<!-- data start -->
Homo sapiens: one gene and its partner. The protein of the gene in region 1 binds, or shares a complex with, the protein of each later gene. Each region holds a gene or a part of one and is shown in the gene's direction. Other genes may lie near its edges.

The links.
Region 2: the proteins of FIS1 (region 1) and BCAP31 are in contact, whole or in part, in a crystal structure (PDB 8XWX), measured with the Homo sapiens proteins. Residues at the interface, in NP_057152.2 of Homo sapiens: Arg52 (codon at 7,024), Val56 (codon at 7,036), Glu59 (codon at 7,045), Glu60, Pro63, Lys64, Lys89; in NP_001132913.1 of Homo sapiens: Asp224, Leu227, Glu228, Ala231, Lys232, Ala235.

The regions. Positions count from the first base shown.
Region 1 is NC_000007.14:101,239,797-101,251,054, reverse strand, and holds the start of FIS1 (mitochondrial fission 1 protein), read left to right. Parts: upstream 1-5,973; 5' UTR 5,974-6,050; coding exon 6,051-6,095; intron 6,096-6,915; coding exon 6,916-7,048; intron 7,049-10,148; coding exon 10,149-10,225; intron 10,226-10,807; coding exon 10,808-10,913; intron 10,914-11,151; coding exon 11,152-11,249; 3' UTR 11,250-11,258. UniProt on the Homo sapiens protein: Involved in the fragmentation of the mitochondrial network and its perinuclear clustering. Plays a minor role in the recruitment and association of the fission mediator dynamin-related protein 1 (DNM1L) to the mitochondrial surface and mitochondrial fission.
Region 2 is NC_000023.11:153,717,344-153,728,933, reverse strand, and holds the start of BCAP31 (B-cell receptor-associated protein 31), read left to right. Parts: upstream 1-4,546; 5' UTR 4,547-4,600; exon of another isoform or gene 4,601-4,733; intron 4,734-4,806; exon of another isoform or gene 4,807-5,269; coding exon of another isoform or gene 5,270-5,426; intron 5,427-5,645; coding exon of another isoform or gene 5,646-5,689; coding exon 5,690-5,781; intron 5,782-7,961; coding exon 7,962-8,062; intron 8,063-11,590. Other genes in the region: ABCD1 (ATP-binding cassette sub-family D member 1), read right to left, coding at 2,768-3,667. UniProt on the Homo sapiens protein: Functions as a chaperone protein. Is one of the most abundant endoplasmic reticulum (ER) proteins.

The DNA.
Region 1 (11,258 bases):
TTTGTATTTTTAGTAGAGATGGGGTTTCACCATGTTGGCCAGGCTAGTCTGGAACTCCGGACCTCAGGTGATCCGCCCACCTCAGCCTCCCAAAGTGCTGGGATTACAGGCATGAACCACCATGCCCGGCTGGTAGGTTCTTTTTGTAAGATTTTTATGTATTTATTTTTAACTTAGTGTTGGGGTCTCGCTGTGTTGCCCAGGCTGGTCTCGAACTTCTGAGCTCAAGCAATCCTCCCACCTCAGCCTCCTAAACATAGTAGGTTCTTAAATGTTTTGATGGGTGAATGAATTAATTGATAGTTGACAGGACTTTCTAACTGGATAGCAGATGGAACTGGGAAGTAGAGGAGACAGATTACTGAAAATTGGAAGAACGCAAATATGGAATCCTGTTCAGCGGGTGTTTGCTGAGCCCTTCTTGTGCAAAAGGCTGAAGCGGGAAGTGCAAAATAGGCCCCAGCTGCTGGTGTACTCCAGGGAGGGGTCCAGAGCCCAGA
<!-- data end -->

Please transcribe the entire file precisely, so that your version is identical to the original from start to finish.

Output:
Homo sapiens: one gene and its partner. The protein of the gene in region 1 binds, or shares a complex with, the protein of each later gene. Each region holds a gene or a part of one and is shown in the gene's direction. Other genes may lie near its edges.

The links.
Region 2: the proteins of FIS1 (region 1) and BCAP31 are in contact, whole or in part, in a crystal structure (PDB 8XWX), measured with the Homo sapiens proteins. Residues at the interface, in NP_057152.2 of Homo sapiens: Arg52 (codon at 7,024), Val56 (codon at 7,036), Glu59 (codon at 7,045), Glu60, Pro63, Lys64, Lys89; in NP_001132913.1 of Homo sapiens: Asp224, Leu227, Glu228, Ala231, Lys232, Ala235.

The regions. Positions count from the first base shown.
Region 1 is NC_000007.14:101,239,797-101,251,054, reverse strand, and holds the start of FIS1 (mitochondrial fission 1 protein), read left to right. Parts: upstream 1-5,973; 5' UTR 5,974-6,050; coding exon 6,051-6,095; intron 6,096-6,915; coding exon 6,916-7,048; intron 7,049-10,148; coding exon 10,149-10,225; intron 10,226-10,807; coding exon 10,808-10,913; intron 10,914-11,151; coding exon 11,152-11,249; 3' UTR 11,250-11,258. UniProt on the Homo sapiens protein: Involved in the fragmentation of the mitochondrial network and its perinuclear clustering. Plays a minor role in the recruitment and association of the fission mediator dynamin-related protein 1 (DNM1L) to the mitochondrial surface and mitochondrial fission.
Region 2 is NC_000023.11:153,717,344-153,728,933, reverse strand, and holds the start of BCAP31 (B-cell receptor-associated protein 31), read left to right. Parts: upstream 1-4,546; 5' UTR 4,547-4,600; exon of another isoform or gene 4,601-4,733; intron 4,734-4,806; exon of another isoform or gene 4,807-5,269; coding exon of another isoform or gene 5,270-5,426; intron 5,427-5,645; coding exon of another isoform or gene 5,646-5,689; coding exon 5,690-5,781; intron 5,782-7,961; coding exon 7,962-8,062; intron 8,063-11,590. Other genes in the region: ABCD1 (ATP-binding cassette sub-family D member 1), read right to left, coding at 2,768-3,667. UniProt on the Homo sapiens protein: Functions as a chaperone protein. Is one of the most abundant endoplasmic reticulum (ER) proteins.

The DNA.
Region 1 (11,258 bases):
TTTGTATTTTTAGTAGAGATGGGGTTTCACCATGTTGGCCAGGCTAGTCTGGAACTCCGGACCTCAGGTGATCCGCCCACCTCAGCCTCCCAAAGTGCTGGGATTACAGGCATGAACCACCATGCCCGGCTGGTAGGTTCTTTTTGTAAGATTTTTATGTATTTATTTTTAACTTAGTGTTGGGGTCTCGCTGTGTTGCCCAGGCTGGTCTCGAACTTCTGAGCTCAAGCAATCCTCCCACCTCAGCCTCCTAAACATAGTAGGTTCTTAAATGTTTTGATGGGTGAATGAATTAATTGATAGTTGACAGGACTTTCTAACTGGATAGCAGATGGAACTGGGAAGTAGAGGAGACAGATTACTGAAAATTGGAAGAACGCAAATATGGAATCCTGTTCAGCGGGTGTTTGCTGAGCCCTTCTTGTGCAAAAGGCTGAAGCGGGAAGTGCAAAATAGGCCCCAGCTGCTGGTGTACTCCAGGGAGGGGTCCAGAGCCCAGA